“A child is a man in small letter,” wrote Bishop John Earle in the seventeenth century. “His father hath writ him as his own little story.” WithProspero’s Son, Seth Lerer acknowledges the author of his story while simultaneously reminding us that we all confront the blank page of life on our own, as authors of our lives.
Download your free copy of Prospero’s Son
An excerpt from Edible Memory: The Lure of Heirloom Tomatoes and Other Forgotten Foods by Jennifer A. Jordan
How could anything as perishable as fruits and vegetables become an heirloom? Many things that are heirlooms today were once simple everyday objects. A quilt made of fabric scraps, a wooden bowl used in the last stages of making butter, both become heirlooms only as time increases between now and the era of their everyday use. Likewise, the Montafoner Braunvieh—a tawny, gorgeously crooked-horned cow that roams a handful of pastures and zoos in Europe, a tuft of hair like bangs above her big brown eyes—or the Ossabaw pigs that scurry around on spindly legs at Mount Vernon were not always “heirlooms.” Nor were the piles of multicolored tomatoes that periodically grace the cover of Martha Stewart Living magazine or the food pages of daily newspapers. What happened to change these plants and animals from everyday objects into something rare and precious, imbued with stories of the past? In fact, food has always been an heirloom in the sense of saving seeds, of passing down the food you eat to your children and your children’s children, in a mixture of the genetic code of a given food (a cow, a variety of wheat, a tomato), and also in handing down the techniques of cultivation, preservation, preparation, and even a taste for particular foods. It is only with the rise of industrial agriculture that this practice of treating food as a literal heirloom has disappeared in many parts of the world—and that is precisely when the heirloom label emerges. The chain is broken for many people as they flock to the cities and the number of farmers and gardeners declines. So the concept of an heirloom becomes possible only in the context of the loss of actual heirloom varieties, of increased urbanization and industrialization as fewer people grow their own food, or at least know the people who grow their food. These are global issues, relevant to hunger and security and to cultural memory, community, and place. This book addresses one aspect of the much larger spectrum of issues around culture and agricultural biodiversity, focusing on these old seeds and trees.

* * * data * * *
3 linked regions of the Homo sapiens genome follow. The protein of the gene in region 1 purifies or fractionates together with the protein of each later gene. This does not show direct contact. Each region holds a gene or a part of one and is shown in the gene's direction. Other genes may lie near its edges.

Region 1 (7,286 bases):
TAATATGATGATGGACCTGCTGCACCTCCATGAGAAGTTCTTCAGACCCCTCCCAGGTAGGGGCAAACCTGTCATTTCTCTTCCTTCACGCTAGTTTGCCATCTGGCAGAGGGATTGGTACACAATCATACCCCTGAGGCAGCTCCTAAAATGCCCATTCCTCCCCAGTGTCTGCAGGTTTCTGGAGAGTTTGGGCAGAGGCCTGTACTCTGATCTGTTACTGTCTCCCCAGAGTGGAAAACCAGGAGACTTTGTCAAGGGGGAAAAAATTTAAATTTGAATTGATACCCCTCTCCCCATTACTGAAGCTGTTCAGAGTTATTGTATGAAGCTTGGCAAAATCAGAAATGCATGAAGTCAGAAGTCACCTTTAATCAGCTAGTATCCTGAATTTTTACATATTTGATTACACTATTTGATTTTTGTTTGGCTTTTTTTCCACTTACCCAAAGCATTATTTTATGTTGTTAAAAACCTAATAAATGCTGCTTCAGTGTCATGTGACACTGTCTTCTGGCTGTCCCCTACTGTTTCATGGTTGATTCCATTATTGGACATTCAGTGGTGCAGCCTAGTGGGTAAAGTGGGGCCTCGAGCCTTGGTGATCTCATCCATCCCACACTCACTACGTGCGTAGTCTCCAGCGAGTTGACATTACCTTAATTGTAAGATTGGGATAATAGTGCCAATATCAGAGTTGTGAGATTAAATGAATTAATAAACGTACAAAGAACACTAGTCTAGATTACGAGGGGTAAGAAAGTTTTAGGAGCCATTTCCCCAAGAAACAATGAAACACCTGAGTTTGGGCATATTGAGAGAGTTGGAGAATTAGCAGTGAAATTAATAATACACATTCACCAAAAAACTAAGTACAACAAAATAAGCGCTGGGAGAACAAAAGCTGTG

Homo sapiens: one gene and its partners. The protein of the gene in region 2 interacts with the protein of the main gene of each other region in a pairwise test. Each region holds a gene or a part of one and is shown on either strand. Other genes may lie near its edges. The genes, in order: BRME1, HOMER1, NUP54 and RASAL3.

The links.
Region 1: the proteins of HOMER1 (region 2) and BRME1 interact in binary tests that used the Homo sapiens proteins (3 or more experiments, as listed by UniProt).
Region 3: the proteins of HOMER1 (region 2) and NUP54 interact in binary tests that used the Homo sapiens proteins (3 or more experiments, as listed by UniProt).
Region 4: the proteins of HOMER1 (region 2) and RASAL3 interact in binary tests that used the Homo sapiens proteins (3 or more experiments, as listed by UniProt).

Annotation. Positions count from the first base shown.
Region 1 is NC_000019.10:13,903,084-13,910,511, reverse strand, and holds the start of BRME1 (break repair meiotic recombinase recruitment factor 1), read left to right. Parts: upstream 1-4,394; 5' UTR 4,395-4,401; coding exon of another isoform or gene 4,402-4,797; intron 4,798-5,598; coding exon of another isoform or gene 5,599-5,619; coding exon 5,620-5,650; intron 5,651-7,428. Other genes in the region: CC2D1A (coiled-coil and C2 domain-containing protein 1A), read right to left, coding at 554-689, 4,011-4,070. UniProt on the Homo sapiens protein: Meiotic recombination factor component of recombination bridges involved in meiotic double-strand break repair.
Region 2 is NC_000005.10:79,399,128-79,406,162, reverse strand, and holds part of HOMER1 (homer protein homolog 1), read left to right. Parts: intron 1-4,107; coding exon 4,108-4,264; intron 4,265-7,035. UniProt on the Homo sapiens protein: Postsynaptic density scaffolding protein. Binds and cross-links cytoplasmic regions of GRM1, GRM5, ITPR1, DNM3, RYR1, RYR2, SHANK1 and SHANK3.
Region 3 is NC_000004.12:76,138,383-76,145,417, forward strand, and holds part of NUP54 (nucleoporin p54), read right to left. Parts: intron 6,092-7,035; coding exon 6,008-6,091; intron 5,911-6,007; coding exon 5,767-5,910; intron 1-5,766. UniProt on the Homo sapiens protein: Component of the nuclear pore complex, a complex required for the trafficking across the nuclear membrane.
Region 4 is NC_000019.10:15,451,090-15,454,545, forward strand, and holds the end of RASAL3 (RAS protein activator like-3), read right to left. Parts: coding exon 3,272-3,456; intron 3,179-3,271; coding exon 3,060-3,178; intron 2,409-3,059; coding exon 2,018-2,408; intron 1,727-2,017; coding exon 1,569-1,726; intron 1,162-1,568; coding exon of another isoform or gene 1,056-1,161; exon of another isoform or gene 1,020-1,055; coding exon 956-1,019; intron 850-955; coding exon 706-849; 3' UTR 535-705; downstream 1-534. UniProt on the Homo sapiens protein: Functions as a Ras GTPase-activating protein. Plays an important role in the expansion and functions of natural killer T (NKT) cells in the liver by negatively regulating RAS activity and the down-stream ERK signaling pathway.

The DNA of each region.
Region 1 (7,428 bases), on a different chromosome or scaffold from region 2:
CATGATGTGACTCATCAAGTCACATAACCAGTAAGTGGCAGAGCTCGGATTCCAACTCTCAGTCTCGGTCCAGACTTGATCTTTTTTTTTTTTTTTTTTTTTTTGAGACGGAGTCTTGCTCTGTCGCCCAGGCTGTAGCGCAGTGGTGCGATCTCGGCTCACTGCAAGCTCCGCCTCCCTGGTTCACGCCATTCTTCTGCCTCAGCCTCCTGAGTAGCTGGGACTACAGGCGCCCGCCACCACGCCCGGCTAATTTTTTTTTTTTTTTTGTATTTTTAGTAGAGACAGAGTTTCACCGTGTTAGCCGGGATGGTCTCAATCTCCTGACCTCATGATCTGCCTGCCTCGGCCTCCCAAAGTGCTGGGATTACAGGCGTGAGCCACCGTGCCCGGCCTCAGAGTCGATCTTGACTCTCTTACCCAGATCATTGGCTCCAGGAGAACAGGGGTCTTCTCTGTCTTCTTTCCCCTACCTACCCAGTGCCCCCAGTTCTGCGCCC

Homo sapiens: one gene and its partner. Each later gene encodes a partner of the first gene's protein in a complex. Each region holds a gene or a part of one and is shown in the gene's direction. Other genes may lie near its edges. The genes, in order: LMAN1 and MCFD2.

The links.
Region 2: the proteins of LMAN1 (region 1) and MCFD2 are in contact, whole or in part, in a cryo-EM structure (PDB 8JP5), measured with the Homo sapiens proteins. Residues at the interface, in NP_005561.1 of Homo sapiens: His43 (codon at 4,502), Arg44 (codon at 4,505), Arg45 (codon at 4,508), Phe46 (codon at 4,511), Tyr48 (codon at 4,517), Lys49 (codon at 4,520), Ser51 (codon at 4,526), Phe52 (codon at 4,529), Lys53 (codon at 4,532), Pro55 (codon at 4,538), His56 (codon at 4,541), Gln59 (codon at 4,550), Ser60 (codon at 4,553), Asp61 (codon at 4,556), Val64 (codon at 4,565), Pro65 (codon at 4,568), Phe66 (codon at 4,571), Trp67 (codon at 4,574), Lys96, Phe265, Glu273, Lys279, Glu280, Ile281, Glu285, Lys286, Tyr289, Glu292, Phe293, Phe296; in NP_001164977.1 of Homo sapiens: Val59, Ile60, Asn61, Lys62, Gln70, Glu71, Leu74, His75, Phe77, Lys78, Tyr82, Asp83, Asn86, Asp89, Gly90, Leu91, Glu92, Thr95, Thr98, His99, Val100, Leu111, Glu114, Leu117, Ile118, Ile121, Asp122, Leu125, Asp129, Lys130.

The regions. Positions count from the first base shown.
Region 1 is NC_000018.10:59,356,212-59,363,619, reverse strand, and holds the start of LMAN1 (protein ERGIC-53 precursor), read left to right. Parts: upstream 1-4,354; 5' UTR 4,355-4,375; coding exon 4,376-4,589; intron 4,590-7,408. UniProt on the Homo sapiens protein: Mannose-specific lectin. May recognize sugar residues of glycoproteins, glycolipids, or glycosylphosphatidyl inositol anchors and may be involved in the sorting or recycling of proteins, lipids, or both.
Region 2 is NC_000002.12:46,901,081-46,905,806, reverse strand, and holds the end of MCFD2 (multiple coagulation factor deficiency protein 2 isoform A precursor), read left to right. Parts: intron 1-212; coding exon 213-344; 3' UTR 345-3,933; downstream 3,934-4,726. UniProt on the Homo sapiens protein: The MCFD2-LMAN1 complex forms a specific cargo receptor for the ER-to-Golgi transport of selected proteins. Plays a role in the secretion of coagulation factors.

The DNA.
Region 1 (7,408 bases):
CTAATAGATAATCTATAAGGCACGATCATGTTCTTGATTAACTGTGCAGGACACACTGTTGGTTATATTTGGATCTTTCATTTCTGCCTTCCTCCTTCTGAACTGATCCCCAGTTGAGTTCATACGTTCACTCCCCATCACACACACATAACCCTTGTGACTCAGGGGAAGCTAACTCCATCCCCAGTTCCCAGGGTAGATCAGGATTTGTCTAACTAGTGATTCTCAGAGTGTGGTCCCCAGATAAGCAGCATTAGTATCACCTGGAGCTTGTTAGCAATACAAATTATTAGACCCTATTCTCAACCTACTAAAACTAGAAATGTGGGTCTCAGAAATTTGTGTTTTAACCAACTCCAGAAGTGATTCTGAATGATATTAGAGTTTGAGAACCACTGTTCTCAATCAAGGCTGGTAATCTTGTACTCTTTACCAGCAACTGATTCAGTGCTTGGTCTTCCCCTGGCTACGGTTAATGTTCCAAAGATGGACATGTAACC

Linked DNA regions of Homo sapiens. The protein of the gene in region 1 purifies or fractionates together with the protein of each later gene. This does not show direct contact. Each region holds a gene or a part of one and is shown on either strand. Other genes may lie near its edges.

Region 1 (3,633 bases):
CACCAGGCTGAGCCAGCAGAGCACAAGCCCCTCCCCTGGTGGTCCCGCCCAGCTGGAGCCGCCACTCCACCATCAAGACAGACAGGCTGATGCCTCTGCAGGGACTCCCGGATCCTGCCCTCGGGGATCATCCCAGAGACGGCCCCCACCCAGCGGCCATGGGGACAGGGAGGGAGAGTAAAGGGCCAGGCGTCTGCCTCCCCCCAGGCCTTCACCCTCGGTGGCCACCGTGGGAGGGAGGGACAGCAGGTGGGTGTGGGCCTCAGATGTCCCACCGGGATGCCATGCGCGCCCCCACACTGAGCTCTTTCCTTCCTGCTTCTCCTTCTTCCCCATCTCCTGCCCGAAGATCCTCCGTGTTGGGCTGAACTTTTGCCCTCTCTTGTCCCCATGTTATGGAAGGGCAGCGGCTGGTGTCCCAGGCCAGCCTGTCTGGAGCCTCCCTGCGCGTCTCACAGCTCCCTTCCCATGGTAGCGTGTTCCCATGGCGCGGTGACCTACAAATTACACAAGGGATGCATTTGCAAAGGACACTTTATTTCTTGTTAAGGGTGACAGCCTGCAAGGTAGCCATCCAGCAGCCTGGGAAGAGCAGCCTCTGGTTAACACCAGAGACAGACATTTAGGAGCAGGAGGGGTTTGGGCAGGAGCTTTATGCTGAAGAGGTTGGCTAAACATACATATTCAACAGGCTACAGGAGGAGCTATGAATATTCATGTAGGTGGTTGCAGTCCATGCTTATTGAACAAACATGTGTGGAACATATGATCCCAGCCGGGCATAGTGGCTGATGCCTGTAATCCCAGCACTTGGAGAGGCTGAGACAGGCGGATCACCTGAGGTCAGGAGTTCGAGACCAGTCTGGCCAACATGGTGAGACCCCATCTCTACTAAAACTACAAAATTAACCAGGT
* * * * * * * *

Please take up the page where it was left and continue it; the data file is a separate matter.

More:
In some ways heirlooms become possible (as a concept) only because of the industrialization and standardization of agriculture. They went away, there was a cultural and agricultural break, placing temporal and practical distance between current generations and past foods. In the meantime, gardeners and farmers quietly saved seeds for their own use. And then, as I discuss in much greater detail below, these heirloom foods began, tomato by tomato, apple by apple, to return to some degree of popularity.